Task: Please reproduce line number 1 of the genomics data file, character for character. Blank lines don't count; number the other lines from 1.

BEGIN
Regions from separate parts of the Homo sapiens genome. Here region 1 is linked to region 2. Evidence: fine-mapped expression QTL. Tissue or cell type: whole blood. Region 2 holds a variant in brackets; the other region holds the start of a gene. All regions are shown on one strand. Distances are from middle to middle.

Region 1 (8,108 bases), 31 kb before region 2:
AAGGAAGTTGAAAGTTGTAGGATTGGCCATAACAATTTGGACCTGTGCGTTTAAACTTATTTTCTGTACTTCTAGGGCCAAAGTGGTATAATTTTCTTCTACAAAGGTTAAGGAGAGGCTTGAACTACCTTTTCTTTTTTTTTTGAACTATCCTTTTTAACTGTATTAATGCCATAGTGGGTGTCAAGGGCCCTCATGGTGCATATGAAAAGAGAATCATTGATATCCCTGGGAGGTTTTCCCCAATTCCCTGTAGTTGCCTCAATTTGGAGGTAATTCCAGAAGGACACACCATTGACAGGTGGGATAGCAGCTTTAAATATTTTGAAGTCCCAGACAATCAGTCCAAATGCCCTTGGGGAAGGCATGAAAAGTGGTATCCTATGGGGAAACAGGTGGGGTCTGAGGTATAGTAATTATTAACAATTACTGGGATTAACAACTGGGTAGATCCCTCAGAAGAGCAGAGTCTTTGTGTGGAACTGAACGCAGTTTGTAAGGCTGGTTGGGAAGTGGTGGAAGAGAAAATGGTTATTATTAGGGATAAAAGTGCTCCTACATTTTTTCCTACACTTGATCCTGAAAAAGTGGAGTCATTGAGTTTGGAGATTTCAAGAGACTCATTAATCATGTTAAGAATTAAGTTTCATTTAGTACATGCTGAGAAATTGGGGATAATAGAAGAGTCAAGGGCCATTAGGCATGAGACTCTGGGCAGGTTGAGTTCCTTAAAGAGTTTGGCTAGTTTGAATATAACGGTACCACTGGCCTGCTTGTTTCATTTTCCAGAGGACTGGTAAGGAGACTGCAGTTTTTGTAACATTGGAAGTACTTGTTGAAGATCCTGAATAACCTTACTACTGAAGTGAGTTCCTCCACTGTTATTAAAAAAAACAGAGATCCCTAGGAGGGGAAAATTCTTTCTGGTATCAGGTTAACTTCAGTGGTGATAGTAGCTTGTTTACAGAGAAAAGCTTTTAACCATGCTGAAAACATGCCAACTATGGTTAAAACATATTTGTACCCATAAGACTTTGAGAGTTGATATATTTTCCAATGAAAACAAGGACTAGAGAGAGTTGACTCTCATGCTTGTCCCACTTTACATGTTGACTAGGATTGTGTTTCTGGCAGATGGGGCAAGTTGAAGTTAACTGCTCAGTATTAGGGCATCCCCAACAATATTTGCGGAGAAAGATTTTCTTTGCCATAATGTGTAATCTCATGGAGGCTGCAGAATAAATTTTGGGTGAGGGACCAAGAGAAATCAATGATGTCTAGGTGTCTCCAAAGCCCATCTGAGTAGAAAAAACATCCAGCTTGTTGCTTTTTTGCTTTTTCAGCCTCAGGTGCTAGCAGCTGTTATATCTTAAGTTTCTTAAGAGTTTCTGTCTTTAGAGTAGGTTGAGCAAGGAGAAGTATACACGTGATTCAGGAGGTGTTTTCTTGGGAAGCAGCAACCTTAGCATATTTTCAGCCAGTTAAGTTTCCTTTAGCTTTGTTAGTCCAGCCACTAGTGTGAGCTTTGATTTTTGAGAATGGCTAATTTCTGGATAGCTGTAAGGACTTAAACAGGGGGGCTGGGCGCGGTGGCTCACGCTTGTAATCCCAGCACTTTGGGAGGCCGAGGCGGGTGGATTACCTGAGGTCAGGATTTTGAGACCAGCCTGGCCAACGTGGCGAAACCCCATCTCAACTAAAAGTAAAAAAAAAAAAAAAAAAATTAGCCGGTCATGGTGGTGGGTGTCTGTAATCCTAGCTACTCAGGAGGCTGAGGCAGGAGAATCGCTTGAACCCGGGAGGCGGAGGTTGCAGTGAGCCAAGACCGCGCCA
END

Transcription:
Regions from separate parts of the Homo sapiens genome. Here region 1 is linked to region 2. Evidence: fine-mapped expression QTL. Tissue or cell type: whole blood. Region 2 holds a variant in brackets; the other region holds the start of a gene. All regions are shown on one strand. Distances are from middle to middle.